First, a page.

The appellant filed CWP No.18004 of 2009 laying challenge to a Notification dated 2.6.2009 (P-1).extending provisions of the Act to the Educational Institutions (private, aided or partially aided).run by individuals, trusts, societies or other organisations.

It was provided that the provisions of the Act shall be applicable to those institutions wherein 20 or more persons or workers are employed, on any day of preceding 12 months.

Further challenge has been laid to notice dated 11/18.8.2009 Kumar Ashwani (P-2).issued by the Assistant Director, Regional Office, Employees' State 2014.02.19 16:56 I attest to the accuracy and integrity of this document CM No.5434 of 2010 in/and LPA No.1807 of 2013 (O & M) and connected matters -5- Insurance Corporation at Chandigarh, directing the appellant institution to comply with the provisions of the Act and make necessary contribution as is mandatory under that Act.

At that stage, the above writ petition was filed.

Learned Single Judge dismissed the writ petition on 17.8.2010.

Hence, this appeal.

Counsel for the appellants has vehemently contended that the provisions of the Act would not apply to the educational institutions, as the teachers would not fall within the definition of an 'employee', as envisaged under Section 2 (9) of the Act.

After hearing counsel for the parties, we are not in agreement with the argument raised.

Before the learned Single Judge, following question was posed for answer :- “Whether the Employee's State Insurance Act, 1948 can be made applicable to unaided institutions?.”.

After taking note of the provisions of the Act and the Notification under challenge in that writ petition, question was answered in the positive.

The contention raised by the petitioners was negatived.

Before proceeding further, it is necessary to note down the provisions of Section 2 (9) of the Act, which reads thus :- “2(9) “employee”.

means any person employed for wages in or in connection with the work of a factory or establishment to which this Act applies and - (i) who is directly employed by the principal employer on any work of, or incidental or preliminary to or connected with the work of, the factory or establishment, whether such work is done by the employee in the factory or establishment or elsewhere; or Kumar Ashwani 2014.02.19 16:56 I attest to the accuracy and integrity of this document CM No.5434 of 2010 in/and LPA No.1807 of 2013 (O & M) and connected matters -6- (ii) who is employed by or through an immediate employer, on the premises of the factory or establishment or under the supervision of the principal employer or his agent on work which is ordinarily part of the work of the factory or establishment or which is preliminary to the work carried on in or incidental to the purpose of the factory or establishment; or (iii) whose services are temporarily lent or let on hire to the principal employer by the person with whom the person whose services are so lent or let on hire has entere into a contract of service; and includes any person employed for wages on any work connected with the administration of the factory or establishment or any part, department or branch thereof or with the purchase of raw materials for, or the distribution or sale of the products of, the factory or establishment or any person engaged as an apprentice, not being an apprentice engaged under the Apprentices Act, 1961 (52 of 1961).and includes such person engaged as apprentice whose training period is extended to any length of time but does not include - (a) any member of the Indian Naval, military or air forces; or (b) any person so employed whose wages (excluding remuneration for overtime work) exceed such wages as may be prescribed by the Central Government.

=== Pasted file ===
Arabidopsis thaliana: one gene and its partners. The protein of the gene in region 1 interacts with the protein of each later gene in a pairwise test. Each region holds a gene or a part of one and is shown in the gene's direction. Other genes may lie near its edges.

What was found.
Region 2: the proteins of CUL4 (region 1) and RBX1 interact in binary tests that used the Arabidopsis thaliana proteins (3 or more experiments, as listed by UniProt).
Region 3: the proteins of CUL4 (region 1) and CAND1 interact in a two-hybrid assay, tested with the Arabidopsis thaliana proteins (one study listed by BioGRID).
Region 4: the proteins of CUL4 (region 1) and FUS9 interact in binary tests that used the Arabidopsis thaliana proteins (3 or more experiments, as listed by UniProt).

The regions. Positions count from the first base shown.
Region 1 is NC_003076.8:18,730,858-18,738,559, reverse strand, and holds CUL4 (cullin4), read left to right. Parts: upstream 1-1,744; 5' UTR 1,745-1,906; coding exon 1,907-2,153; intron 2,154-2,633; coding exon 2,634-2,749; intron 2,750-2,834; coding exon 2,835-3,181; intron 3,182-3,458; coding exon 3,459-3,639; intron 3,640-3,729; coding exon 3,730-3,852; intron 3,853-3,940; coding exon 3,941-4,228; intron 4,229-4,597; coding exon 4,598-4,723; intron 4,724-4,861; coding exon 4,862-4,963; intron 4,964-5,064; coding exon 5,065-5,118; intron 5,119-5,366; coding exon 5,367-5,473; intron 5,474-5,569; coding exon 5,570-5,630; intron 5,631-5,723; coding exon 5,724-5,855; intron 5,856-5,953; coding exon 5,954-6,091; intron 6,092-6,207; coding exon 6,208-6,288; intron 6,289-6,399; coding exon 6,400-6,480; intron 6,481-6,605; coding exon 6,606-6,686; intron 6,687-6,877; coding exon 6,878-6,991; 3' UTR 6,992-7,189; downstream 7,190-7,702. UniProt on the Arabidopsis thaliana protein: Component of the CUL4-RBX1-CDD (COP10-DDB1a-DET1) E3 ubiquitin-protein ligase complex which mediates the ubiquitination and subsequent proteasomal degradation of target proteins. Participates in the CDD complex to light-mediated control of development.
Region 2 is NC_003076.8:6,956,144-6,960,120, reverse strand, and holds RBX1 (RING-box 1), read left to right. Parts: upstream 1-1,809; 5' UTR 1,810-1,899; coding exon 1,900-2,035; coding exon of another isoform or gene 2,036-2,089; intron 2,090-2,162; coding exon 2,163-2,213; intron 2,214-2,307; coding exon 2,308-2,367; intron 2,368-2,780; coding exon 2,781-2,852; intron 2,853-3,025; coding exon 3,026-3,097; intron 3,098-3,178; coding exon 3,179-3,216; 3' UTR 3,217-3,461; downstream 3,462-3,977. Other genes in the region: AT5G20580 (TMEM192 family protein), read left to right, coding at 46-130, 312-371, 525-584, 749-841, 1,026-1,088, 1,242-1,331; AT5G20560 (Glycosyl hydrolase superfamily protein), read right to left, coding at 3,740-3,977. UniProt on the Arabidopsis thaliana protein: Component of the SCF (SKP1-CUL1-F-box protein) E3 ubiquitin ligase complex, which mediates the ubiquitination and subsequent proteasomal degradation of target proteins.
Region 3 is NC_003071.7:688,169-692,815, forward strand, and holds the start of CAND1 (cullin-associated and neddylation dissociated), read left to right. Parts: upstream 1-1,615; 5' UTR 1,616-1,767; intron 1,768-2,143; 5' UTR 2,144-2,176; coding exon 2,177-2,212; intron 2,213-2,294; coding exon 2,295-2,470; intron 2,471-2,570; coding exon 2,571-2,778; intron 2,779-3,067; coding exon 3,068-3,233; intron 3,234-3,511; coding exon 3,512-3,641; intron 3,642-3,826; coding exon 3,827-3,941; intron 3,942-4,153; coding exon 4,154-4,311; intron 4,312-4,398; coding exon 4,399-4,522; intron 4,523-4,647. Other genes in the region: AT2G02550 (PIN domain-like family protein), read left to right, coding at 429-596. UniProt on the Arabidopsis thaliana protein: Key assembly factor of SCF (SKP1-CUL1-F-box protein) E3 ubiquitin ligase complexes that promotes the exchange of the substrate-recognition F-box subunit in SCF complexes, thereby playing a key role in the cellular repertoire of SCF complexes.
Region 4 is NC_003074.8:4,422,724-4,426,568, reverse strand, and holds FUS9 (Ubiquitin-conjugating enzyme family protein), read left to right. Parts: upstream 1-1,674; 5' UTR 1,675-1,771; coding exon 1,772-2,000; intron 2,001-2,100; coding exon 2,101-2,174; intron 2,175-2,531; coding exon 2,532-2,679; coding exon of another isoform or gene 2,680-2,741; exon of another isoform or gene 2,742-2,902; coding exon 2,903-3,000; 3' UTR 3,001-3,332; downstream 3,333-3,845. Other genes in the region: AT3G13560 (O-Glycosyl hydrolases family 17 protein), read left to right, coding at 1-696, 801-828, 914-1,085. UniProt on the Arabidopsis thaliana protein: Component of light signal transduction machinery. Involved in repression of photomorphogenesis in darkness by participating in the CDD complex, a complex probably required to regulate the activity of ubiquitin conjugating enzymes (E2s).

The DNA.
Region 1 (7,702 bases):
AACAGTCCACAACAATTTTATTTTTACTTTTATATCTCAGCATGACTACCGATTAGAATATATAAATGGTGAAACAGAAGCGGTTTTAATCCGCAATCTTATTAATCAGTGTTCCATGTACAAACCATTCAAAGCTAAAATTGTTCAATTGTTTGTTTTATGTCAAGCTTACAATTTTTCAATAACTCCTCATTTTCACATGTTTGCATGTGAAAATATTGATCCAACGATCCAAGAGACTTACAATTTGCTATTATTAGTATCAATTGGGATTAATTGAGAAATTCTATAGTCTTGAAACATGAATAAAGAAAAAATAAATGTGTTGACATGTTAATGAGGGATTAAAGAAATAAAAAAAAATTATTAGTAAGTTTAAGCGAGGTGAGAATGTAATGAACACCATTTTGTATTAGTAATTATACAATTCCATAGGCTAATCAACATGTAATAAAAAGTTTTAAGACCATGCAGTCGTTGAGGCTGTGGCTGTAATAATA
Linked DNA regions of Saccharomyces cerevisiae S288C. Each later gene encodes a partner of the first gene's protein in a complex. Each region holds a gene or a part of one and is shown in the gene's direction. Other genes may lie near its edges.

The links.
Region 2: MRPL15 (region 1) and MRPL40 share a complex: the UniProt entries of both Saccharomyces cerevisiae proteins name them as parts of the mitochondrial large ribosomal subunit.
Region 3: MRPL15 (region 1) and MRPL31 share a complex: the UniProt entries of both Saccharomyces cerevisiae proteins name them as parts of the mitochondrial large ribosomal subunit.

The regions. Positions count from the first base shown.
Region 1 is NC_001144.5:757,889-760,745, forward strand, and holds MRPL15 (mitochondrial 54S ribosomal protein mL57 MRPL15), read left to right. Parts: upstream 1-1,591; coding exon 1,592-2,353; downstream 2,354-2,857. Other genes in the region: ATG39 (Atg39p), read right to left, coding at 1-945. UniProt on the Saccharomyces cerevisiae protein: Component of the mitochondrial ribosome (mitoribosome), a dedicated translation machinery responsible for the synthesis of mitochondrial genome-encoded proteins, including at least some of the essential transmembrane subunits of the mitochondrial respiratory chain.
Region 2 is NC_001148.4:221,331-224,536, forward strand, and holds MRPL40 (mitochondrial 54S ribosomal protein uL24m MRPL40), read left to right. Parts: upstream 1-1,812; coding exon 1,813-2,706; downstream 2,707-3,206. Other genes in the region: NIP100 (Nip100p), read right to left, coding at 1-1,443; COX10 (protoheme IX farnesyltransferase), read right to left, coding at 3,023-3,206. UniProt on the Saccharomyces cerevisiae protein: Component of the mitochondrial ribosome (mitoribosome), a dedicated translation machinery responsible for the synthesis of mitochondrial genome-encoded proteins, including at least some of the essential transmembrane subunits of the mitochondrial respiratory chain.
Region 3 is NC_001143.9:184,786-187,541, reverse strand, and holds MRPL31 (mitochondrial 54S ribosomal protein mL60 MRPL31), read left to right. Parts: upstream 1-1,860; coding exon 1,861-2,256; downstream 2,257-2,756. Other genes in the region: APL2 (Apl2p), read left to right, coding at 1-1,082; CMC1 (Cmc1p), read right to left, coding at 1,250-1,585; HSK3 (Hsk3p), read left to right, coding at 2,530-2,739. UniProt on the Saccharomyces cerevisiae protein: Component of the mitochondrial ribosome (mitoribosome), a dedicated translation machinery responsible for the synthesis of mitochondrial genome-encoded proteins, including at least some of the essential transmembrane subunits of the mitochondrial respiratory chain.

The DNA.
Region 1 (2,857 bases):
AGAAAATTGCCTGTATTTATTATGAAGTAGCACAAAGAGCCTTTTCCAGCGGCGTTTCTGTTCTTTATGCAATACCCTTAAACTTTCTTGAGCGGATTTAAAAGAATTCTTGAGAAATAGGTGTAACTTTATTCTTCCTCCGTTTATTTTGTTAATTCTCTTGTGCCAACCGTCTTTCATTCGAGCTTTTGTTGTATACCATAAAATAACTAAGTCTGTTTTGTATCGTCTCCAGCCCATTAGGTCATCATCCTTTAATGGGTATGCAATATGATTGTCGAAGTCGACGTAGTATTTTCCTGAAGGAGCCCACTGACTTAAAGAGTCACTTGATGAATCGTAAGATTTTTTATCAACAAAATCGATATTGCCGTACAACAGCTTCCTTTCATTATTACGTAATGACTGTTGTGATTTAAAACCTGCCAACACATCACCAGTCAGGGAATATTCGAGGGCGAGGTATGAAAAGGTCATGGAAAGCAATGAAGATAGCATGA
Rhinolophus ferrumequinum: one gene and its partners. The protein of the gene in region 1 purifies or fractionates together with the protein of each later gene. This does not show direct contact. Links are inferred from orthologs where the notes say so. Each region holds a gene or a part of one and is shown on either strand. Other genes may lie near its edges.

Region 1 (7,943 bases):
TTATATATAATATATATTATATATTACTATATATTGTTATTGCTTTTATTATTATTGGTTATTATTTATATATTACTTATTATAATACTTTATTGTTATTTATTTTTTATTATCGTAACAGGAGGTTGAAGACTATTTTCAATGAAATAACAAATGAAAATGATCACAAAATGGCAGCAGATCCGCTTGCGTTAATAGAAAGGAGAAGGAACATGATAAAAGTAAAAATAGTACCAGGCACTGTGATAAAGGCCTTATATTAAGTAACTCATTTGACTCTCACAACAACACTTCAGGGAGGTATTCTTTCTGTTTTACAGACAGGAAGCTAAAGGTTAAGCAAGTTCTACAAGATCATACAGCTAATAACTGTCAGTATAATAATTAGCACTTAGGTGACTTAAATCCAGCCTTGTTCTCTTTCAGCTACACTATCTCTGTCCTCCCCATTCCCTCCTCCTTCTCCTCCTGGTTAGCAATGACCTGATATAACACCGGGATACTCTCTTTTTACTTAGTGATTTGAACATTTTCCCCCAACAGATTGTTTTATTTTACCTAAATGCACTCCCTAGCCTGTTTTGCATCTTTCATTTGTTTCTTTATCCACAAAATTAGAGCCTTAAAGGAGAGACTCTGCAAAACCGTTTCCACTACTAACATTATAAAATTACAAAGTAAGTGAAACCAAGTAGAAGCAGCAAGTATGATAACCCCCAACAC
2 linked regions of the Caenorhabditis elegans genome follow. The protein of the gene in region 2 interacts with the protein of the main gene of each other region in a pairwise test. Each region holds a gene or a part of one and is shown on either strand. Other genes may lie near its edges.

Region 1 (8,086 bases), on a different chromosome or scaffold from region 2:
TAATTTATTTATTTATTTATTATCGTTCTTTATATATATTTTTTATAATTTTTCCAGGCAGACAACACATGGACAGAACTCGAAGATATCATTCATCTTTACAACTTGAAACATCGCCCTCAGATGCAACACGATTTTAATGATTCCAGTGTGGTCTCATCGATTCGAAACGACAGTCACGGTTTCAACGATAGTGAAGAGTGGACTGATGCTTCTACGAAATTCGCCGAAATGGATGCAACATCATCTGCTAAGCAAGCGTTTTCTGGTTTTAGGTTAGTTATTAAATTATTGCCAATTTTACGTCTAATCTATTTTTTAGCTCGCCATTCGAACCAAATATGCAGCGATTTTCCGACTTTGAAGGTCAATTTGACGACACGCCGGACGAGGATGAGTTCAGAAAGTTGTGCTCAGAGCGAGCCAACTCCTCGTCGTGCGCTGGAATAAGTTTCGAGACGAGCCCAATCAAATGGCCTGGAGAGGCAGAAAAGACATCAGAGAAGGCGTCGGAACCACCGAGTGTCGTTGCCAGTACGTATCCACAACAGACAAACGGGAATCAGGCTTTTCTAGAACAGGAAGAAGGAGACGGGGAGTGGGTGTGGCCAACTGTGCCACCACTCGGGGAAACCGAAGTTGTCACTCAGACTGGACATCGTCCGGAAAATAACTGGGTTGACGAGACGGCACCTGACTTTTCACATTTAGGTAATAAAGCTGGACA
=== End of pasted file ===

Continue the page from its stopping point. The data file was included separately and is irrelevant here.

Provided that an employee whose wages (excluding remuneration for overtime work) exceed such wages as may be prescribed by the Central Government at any time after (and not before) the beginning of the contribution period, shall continue to be an employee until the end of the period.”

.

It is also necessary to reproduce the provisions of Section 1 (5) of the Act, envisaging under what circumstances and on what institutions the Act can be made applicable.

It reads thus :- “1 (5) The appropriate Government may, in consultation with the Corporation and where the appropriate Government is a State Government, with the approval of the Central Kumar Ashwani 2014.02.19 16:56 I attest to the accuracy and integrity of this document CM No.5434 of 2010 in/and LPA No.1807 of 2013 (O & M) and connected matters -7- Government, after giving one months' notice of its intention of so doing by notification in the Official Gazette, extend the provisions of this Act or any of them, to any other establishment or class of establishments, industrial, commercial, agricultural or otherwise: Provided that where the provisions of this Act have been brought into force in any part of a State, the said provisions shall stand extended to any such establishment or class of establishments within that part if the provisions have already been extended to similar establishment or class of establishments in another part of that State.”

.

It is contention of counsel for the appellant that word “otherwise”.

needs to be read ejusdem generis with the earlier words i.e.“establishments”., “industrial”., “commercial”., agricultural”.An attempt has been made to say that only in the above fields, this Act can be made applicable.

Learned Single Judge, by making reference to ratio of the judgment in “Bangalore Water Supply and Sewerage Board v.

A.Rajappa, (1978) 2 SCC213 has come to a conclusion that 'educational institutions' have been held to be industrial establishments under the provisions of the Industrial Disputes Act.